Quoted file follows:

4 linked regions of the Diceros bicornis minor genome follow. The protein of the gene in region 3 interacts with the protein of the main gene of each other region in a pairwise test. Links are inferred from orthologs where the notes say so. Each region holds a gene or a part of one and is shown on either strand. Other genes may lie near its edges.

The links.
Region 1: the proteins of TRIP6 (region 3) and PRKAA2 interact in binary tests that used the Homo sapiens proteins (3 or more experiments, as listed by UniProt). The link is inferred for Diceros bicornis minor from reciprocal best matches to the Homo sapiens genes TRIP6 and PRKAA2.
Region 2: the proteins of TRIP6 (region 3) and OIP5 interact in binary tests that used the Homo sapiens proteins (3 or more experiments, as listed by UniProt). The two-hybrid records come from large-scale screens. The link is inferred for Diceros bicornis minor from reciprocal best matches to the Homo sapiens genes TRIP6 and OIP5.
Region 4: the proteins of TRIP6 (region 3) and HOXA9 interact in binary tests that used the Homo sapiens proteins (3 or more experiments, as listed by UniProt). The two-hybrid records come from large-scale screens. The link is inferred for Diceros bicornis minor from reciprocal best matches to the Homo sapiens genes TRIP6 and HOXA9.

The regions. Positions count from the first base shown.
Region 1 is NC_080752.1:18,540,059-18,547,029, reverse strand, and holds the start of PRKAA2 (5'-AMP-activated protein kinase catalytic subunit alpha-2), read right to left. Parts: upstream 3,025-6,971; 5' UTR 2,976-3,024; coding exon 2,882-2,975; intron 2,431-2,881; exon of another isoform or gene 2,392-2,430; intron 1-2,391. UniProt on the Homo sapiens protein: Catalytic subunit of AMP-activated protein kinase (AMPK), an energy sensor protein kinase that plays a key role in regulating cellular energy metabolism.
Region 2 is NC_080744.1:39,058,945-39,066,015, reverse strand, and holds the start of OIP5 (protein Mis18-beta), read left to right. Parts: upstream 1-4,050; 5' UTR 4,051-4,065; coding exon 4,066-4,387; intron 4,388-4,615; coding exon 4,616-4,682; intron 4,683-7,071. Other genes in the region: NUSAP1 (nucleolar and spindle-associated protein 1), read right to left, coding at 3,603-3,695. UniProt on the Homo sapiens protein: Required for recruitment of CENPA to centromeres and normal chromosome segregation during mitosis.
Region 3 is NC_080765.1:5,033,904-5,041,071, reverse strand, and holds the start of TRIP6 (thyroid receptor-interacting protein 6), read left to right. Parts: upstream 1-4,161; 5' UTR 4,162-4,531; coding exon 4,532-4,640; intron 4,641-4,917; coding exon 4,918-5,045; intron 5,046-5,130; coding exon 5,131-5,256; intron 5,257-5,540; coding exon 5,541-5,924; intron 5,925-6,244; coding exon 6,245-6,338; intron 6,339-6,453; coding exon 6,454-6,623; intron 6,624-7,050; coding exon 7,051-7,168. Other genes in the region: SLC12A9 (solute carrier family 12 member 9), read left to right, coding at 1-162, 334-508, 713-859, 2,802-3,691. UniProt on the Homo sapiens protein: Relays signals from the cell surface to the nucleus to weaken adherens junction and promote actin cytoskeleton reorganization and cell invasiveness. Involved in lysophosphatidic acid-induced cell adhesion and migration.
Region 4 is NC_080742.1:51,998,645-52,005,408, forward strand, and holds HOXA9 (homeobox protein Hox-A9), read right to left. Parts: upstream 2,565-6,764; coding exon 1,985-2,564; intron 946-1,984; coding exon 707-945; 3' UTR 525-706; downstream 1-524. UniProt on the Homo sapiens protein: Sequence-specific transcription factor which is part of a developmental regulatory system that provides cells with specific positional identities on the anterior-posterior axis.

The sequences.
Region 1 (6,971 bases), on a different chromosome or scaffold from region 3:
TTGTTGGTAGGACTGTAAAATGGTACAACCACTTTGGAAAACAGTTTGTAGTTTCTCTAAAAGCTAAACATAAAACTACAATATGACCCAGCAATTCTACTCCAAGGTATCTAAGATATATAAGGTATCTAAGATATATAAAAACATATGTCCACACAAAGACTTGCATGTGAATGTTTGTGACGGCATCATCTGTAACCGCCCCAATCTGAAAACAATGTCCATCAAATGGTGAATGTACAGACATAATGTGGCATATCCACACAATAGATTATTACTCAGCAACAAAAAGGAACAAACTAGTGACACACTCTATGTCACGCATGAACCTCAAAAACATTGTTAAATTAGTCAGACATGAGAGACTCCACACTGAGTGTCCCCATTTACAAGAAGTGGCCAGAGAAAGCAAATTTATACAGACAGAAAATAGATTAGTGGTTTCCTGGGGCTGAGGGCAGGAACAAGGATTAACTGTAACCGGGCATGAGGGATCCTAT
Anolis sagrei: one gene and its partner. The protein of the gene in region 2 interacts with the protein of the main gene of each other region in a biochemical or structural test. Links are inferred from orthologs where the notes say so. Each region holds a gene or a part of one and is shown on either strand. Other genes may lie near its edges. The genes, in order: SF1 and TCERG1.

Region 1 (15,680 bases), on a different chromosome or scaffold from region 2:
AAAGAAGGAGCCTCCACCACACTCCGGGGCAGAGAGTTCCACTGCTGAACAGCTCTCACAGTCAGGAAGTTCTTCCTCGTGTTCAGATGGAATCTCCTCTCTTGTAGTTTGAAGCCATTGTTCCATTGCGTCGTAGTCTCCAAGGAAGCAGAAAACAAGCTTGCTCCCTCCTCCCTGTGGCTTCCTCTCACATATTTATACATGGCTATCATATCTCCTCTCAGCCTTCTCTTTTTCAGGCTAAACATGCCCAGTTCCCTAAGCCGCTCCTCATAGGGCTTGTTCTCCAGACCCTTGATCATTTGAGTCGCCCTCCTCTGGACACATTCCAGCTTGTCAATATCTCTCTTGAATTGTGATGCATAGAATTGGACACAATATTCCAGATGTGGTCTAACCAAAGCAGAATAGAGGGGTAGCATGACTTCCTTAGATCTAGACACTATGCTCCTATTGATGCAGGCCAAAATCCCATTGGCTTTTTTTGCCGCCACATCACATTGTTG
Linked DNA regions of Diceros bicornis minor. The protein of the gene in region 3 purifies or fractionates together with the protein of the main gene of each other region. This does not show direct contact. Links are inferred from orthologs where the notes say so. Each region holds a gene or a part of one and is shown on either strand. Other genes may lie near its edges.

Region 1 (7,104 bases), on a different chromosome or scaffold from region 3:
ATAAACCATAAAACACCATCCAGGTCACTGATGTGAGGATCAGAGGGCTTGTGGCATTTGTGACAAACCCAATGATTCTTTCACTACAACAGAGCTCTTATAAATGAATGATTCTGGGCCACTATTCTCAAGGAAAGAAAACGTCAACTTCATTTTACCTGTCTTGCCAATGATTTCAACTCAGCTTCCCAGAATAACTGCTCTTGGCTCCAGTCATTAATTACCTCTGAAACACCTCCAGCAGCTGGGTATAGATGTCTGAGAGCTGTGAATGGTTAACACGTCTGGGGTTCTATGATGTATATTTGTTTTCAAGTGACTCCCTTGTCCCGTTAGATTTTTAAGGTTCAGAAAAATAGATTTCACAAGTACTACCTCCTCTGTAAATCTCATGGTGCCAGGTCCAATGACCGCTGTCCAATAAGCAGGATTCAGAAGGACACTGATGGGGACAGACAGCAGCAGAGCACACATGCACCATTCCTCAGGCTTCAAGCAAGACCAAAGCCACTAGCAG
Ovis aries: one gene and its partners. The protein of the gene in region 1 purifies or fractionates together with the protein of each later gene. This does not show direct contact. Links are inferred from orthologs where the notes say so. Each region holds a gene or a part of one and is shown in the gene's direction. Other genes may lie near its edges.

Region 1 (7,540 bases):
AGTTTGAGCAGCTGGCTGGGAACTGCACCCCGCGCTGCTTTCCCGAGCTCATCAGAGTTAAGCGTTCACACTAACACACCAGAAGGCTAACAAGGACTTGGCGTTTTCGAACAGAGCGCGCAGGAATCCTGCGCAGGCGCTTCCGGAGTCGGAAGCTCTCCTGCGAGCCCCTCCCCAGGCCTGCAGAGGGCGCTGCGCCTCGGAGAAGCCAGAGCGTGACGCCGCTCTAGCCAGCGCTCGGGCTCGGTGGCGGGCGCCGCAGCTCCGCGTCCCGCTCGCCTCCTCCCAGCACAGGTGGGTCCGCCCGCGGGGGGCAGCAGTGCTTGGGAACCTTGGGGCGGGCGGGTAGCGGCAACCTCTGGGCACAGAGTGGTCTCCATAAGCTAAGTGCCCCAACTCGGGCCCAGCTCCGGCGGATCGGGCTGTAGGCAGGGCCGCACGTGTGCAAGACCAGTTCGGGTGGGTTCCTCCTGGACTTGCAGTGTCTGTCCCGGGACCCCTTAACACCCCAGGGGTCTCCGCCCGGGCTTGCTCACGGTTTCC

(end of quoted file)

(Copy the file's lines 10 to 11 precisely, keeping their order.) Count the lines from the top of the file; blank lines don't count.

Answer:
Region 4 is NC_080742.1:51,998,645-52,005,408, forward strand, and holds HOXA9 (homeobox protein Hox-A9), read right to left. Parts: upstream 2,565-6,764; coding exon 1,985-2,564; intron 946-1,984; coding exon 707-945; 3' UTR 525-706; downstream 1-524. UniProt on the Homo sapiens protein: Sequence-specific transcription factor which is part of a developmental regulatory system that provides cells with specific positional identities on the anterior-posterior axis.

The sequences.